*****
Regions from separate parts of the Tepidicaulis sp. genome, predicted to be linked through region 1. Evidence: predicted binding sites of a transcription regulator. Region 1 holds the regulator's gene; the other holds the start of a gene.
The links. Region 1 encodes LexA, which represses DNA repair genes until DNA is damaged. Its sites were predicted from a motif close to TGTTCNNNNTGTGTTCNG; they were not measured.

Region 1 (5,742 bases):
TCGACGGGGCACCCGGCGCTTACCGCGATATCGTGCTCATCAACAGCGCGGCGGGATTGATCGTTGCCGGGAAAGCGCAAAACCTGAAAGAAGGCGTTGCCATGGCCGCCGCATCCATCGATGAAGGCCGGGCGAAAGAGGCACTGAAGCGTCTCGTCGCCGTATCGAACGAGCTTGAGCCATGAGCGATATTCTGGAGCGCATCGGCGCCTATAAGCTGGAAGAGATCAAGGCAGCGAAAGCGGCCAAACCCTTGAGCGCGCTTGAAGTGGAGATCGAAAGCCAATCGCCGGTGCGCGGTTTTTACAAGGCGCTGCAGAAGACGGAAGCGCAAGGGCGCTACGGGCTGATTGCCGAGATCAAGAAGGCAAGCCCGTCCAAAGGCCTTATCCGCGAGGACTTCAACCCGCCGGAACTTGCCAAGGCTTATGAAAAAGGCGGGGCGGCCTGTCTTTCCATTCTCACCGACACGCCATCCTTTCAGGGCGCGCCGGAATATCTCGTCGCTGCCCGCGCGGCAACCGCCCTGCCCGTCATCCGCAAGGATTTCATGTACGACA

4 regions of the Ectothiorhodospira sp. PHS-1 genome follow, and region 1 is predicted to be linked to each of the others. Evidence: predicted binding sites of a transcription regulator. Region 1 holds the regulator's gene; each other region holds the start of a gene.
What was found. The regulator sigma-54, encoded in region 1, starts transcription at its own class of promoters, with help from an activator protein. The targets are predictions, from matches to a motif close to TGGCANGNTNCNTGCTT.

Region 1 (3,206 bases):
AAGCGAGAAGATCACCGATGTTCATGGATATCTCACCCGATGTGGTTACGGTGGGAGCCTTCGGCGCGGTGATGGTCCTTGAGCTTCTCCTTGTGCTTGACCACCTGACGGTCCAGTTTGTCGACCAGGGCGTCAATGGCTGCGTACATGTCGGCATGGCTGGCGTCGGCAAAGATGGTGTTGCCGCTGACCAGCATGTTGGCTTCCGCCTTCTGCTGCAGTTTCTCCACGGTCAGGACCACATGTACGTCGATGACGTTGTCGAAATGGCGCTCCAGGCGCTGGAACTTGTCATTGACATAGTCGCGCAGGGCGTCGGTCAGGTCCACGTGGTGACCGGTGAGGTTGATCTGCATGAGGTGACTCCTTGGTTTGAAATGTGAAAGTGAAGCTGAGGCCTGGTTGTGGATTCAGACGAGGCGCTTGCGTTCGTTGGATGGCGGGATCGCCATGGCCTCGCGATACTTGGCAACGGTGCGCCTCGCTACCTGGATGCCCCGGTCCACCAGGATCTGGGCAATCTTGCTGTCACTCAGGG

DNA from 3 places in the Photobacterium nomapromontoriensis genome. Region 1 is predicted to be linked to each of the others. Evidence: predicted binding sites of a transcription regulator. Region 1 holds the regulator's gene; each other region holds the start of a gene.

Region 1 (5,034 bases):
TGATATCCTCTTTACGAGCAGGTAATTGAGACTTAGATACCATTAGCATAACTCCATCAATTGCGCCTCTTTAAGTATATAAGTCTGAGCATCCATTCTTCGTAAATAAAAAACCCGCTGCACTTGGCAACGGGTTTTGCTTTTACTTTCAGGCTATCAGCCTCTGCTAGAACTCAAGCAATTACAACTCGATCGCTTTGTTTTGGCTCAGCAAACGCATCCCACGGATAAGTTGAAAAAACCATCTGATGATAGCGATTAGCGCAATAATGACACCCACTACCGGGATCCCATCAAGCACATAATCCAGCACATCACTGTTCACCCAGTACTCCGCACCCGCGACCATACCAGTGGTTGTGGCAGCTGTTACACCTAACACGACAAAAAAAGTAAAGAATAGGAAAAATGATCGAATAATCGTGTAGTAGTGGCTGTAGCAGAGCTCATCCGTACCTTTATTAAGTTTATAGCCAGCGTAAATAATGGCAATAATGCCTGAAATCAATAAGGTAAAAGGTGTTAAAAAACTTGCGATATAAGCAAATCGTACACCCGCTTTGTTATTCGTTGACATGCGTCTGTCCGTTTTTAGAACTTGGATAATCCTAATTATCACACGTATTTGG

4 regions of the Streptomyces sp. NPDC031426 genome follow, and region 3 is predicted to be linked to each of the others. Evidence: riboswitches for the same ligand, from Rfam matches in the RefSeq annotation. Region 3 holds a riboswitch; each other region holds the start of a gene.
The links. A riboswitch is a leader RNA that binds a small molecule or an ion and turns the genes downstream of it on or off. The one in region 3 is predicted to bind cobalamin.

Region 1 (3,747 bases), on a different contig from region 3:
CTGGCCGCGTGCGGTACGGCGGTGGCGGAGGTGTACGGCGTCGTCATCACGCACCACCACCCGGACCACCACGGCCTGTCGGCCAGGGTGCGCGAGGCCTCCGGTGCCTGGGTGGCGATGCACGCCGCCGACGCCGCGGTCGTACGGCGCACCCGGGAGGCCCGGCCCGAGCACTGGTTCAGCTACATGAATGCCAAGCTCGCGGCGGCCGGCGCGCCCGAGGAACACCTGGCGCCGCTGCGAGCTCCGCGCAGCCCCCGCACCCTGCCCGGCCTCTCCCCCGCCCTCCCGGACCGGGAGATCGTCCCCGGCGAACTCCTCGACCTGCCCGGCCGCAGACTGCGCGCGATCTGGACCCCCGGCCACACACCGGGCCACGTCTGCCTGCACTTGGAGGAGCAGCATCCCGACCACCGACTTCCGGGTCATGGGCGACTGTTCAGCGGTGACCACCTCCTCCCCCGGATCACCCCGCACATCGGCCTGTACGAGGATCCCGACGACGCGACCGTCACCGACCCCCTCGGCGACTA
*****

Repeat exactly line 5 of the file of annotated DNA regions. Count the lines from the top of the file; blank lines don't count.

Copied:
4 regions of the Ectothiorhodospira sp. PHS-1 genome follow, and region 1 is predicted to be linked to each of the others. Evidence: predicted binding sites of a transcription regulator. Region 1 holds the regulator's gene; each other region holds the start of a gene.